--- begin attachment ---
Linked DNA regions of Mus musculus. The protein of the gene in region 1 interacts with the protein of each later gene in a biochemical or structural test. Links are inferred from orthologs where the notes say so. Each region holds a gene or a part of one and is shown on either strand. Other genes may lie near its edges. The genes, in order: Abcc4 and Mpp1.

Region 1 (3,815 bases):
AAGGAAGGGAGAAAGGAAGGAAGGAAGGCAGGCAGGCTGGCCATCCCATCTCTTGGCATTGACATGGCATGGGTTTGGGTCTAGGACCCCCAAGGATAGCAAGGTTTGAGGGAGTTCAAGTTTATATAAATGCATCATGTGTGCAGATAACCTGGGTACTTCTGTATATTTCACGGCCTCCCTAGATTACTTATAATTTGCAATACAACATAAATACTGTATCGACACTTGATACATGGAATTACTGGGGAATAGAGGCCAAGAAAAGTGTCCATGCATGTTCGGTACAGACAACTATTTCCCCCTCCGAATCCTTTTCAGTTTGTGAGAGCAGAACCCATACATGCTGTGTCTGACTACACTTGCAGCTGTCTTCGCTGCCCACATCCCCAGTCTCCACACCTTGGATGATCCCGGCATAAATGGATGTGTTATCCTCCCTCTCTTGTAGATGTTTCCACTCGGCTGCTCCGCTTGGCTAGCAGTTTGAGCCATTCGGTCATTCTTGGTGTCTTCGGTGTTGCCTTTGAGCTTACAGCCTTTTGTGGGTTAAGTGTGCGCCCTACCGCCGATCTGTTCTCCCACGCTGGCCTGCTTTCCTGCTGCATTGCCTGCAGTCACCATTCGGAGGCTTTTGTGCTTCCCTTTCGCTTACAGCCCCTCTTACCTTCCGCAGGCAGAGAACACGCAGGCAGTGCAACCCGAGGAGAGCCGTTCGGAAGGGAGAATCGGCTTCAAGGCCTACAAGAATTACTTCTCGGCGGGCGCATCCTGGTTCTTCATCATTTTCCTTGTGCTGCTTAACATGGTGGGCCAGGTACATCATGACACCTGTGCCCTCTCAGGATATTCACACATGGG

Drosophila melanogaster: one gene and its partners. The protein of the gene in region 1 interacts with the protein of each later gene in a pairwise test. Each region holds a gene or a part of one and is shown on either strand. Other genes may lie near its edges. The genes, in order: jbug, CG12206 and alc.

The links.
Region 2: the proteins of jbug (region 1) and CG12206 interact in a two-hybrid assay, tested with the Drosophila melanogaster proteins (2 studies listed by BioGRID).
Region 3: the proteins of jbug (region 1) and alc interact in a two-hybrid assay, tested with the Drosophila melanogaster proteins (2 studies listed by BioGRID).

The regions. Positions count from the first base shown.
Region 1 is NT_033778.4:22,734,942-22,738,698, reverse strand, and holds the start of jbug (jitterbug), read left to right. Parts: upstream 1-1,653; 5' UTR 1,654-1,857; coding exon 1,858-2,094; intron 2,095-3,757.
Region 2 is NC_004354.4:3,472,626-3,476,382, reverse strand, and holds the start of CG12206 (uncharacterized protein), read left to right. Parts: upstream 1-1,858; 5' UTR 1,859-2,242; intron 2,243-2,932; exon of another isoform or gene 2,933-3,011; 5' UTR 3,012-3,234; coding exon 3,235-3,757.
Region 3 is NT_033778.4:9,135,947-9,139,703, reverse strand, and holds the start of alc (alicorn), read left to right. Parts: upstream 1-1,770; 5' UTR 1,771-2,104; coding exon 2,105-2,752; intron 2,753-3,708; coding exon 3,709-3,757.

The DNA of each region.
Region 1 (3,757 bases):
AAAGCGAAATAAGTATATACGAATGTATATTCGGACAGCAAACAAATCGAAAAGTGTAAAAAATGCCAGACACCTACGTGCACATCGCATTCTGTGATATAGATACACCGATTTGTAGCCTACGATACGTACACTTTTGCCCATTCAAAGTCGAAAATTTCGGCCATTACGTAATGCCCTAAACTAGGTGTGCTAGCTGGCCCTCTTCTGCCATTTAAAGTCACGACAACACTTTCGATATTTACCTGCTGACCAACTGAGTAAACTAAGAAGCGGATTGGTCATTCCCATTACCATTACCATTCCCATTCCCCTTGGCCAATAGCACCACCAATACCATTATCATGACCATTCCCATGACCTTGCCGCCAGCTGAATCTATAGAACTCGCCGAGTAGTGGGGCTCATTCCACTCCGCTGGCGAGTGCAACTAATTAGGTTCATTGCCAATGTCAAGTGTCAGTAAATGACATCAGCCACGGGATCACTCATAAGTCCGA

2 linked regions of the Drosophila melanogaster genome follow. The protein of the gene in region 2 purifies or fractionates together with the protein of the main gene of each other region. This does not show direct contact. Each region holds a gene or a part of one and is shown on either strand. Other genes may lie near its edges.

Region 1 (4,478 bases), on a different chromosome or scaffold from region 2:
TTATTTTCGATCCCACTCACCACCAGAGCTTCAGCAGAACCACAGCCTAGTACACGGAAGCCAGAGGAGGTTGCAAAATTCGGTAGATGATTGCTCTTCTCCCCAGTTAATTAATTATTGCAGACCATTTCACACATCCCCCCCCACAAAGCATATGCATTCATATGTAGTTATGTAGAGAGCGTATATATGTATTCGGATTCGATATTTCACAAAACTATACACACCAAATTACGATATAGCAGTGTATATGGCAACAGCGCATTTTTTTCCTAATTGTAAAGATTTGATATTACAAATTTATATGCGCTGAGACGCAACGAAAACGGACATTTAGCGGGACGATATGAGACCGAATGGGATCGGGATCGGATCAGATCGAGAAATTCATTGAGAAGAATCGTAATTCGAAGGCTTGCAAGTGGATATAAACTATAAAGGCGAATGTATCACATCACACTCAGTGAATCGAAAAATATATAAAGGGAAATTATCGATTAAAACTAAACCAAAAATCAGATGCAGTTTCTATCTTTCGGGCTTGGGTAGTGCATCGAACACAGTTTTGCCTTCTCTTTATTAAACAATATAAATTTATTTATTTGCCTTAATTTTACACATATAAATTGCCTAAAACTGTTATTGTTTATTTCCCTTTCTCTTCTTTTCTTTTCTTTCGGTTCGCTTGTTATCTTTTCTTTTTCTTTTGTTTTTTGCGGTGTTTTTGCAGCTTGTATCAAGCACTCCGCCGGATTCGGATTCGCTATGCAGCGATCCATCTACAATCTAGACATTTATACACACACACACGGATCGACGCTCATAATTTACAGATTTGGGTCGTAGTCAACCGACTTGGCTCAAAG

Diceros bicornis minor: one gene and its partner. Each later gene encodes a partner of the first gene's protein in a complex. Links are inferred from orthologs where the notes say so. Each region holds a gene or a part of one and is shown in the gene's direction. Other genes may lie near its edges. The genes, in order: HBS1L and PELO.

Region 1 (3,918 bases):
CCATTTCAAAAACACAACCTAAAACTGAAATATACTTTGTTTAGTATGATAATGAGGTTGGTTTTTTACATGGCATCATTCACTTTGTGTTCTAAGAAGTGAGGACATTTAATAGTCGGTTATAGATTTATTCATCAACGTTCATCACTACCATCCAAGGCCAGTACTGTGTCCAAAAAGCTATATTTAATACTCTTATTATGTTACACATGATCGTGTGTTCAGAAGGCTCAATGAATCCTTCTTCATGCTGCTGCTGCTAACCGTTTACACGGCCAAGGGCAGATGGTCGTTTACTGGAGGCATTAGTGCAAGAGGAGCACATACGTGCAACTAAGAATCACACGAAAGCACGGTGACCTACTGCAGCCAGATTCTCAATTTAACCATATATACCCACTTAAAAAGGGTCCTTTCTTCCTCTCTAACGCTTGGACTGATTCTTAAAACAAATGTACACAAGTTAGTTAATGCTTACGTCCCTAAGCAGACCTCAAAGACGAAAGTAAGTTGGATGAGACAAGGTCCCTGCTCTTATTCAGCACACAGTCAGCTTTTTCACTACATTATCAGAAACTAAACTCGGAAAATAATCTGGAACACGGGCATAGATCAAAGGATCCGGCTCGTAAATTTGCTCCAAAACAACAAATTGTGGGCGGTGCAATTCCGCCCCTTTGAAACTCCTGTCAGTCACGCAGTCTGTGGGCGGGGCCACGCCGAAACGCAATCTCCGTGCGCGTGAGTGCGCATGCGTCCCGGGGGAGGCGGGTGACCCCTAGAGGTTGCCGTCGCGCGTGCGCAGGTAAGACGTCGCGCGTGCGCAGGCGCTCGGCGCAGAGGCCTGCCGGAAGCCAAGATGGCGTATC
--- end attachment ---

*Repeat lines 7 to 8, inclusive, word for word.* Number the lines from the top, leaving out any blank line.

Region 3: the proteins of jbug (region 1) and alc interact in a two-hybrid assay, tested with the Drosophila melanogaster proteins (2 studies listed by BioGRID).

The regions. Positions count from the first base shown.